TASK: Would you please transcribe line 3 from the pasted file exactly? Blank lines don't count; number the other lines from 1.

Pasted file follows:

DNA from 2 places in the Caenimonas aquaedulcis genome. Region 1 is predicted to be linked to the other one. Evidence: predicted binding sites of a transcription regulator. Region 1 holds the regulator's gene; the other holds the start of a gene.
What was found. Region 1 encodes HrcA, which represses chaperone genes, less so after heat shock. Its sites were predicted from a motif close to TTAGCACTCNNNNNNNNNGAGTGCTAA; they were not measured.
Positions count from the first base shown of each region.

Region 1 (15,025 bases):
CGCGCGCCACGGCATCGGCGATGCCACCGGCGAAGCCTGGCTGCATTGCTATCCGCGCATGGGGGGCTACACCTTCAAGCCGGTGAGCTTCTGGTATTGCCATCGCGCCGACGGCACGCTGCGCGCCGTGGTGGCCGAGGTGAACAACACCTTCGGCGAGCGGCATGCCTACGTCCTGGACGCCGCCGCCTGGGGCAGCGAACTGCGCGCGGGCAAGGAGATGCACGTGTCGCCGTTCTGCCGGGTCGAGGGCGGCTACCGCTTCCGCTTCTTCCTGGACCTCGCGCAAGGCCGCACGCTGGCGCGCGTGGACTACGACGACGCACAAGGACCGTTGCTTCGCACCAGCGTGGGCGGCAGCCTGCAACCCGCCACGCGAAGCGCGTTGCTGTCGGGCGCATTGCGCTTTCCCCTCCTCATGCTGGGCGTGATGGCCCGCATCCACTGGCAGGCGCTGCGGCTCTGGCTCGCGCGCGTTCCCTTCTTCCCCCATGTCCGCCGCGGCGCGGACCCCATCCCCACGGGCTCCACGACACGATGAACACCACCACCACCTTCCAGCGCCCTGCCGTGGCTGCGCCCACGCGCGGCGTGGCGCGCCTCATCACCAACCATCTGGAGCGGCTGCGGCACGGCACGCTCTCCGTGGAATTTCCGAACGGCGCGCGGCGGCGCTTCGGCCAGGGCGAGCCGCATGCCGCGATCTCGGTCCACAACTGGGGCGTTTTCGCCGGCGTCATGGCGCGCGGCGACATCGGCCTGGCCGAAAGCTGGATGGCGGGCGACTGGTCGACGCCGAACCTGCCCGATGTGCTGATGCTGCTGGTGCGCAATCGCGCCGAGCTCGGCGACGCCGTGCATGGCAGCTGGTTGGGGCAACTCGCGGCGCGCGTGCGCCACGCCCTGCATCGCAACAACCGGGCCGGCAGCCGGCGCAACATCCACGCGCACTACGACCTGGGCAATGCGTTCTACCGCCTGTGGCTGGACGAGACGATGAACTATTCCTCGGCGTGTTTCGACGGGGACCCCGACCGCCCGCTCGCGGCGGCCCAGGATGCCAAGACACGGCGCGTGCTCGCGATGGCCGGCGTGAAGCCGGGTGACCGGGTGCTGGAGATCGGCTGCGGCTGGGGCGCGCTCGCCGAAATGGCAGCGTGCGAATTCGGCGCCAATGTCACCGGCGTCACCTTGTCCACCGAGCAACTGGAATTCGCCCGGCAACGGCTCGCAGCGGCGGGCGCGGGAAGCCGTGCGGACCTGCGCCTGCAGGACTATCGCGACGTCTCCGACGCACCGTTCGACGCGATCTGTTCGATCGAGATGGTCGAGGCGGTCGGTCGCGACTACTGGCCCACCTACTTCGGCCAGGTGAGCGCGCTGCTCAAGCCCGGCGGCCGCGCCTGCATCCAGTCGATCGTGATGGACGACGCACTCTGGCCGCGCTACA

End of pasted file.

Positions count from the first base shown of each region.